```
plot(stratification, sampling_pattern)
```

Note that prior points and new points are represented by different symbols.

A map of clay contents can be obtained by means of ordinary point kriging. Suppose again, that data have been collected in the field and stored in `data.frame`

`sp_data`

:

Again, we will use **gstat** for model-based inference:

```
sample_variogram <- variogram(clay~1, sp_data)
variogram_model <- fit.variogram(sample_variogram,
model = vgm(psill = 1, model = "Exp", range = 1, nugget = 0))
plot(sample_variogram, model = variogram_model)
```

```
g <- gstat(id = "clay", formula = clay ~ 1, data = sp_data, model = variogram_model)
y_hat <- predict(g, newdata = ascii_grid)
```

```
[using ordinary kriging]
```

The resulting predictions and variances of the prediction error are given in the figures below:

In this section, the global mean clay and organic matter contents of the study area will be estimated by means of stratified simple random sampling. Again, we will use `ascii_grid`

as a representation of the study area.
The study area will be partitioned into 25 compact strata:

```
stratification <- stratify(ascii_grid, nStrata = 25, nTry = 10)
```

```
plot(stratification)
```

The `spsample`

-method can be used to randomly sample two sampling units per stratum:

```
sampling_pattern <- spsample(stratification, n = 2)
```

```
plot(stratification, sampling_pattern)
```

Sampling points can be extracted by means of a type cast to class `data.frame`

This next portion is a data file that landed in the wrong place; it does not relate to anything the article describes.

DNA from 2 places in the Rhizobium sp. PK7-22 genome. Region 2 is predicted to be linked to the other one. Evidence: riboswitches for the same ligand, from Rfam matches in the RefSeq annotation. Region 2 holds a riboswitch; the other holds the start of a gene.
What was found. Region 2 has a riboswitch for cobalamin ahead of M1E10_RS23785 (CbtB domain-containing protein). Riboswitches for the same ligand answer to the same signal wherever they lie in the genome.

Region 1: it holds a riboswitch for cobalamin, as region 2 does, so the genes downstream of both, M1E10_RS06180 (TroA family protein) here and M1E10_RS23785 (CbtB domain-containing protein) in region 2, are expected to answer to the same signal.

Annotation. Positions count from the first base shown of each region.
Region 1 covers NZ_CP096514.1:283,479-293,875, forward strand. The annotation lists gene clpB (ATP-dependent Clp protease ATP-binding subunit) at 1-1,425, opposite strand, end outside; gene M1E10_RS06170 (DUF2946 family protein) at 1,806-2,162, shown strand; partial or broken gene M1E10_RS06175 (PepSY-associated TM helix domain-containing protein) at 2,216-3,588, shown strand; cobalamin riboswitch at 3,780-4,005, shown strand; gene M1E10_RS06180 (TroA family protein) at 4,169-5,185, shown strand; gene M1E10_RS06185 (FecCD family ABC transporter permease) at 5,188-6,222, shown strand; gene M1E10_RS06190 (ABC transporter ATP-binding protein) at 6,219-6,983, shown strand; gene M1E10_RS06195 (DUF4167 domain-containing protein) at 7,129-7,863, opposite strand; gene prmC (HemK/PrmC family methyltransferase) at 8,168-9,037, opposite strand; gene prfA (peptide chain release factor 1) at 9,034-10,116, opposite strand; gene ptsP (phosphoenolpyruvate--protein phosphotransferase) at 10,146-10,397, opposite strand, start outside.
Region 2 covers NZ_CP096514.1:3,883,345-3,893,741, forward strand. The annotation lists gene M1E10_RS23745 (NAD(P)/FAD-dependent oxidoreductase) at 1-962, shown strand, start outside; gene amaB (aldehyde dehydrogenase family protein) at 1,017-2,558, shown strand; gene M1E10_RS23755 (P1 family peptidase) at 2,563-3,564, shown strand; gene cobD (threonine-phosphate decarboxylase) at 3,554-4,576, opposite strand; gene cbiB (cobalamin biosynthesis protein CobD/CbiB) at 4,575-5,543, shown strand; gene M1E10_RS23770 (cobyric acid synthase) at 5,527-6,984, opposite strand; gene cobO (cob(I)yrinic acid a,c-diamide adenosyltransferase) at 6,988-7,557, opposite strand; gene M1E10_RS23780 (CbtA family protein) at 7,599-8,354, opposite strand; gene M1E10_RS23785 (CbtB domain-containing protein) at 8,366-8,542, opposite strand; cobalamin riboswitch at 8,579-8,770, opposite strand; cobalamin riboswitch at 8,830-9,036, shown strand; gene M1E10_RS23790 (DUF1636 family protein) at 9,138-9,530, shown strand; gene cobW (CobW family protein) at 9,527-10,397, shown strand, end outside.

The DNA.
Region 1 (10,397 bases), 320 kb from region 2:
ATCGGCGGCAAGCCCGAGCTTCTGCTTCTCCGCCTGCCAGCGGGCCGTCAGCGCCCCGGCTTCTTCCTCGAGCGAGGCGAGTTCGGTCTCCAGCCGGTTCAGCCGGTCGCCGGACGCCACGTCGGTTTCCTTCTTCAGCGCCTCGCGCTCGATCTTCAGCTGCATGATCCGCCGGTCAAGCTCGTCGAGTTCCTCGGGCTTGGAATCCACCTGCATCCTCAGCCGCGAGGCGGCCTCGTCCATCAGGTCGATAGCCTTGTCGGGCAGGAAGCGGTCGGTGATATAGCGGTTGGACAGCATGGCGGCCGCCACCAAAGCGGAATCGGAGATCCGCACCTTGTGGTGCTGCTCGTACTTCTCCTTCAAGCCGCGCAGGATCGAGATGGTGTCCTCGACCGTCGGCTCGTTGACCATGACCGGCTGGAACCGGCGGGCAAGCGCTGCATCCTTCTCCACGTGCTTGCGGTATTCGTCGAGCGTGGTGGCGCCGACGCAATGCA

:

```
sampling_points <- as(sampling_pattern, "data.frame")
head(sampling_points)
```

```
x y
1 63.489841 1.449016
2 56.781129 3.942664
3 48.708033 27.649526
4 47.730790 29.879614
5 14.985959 7.704725
6 6.487393 11.906204
```

Next, some field work has to be done. Again, the results will be stored in `data.frame`

`my_data`

:

The spatial mean clay and soil organic matter contents can be estimated by (de Gruijter *et al.*, 2006):

```
estimate("spatial mean", stratification, sampling_pattern, my_data)
```

```
clay SOM
10.20568 5.05320
```

In estimating the spatial mean, differences in surface area of the strata are taken into account. Note, that the spatial mean is estimated for all columns in `my_data`

. The standard error can be estimated in a similar way:

```
estimate("standard error", stratification, sampling_pattern, my_data)
```

```
clay SOM
0.2050475 0.1148747
```

The spatial cumulative distribution function (SCDF) (see deGruijter *et al.*, 2006) can be estimated by means of

```
scdf <- estimate("scdf", stratification, sampling_pattern, my_data)
```

The SCDFs are returned as a list of matrices, *i.e.* one matrix for each property:

```
lapply(X = scdf, FUN = head, n = 4)
```

```
$clay
value cumFreq
[1,] 5.0 0.0000
[2,] 6.6 0.0173
[3,] 7.5 0.0385
[4,] 7.8 0.0587
$SOM
value cumFreq
[1,] 2.4 0.0000
[2,] 3.0 0.0173
[3,] 3.3 0.0385
[4,] 3.5 0.0587
```

```
lapply(X = scdf, FUN = tail, n = 4)
```

```
$clay
value cumFreq
[38,] 13.5 0.9008
[39,] 14.1 0.9412
[40,] 14.7 0.9606
[41,] 15.0 0.9800
$SOM
value cumFreq
[27,] 6.5 0.8811
[28,] 6.7 0.9015
[29,] 7.0 0.9406
[30,] 7.1 0.9806
```

The SCDFs for clay and SOM are visualised below.

In this example, the aim is to estimate the global mean clay and organic matter contents of a field. To reduce laboratory costs, the soil aliquots collected at the sampling locations will be bulked into composite samples. The study area is a field near the village of Farmsum, in the North-East of the Netherlands. An ESRI shape file of this field is available in the `maps`

directory of the **spcosa**-package. It can be loaded by means of `readOGR`

, a function in the **rgdal** package (Bivand *et al.*, 2015):

```
directory <- system.file("maps", package = "spcosa")
shp_farmsum <- readOGR(dsn = directory, layer = "farmsum", verbose = FALSE)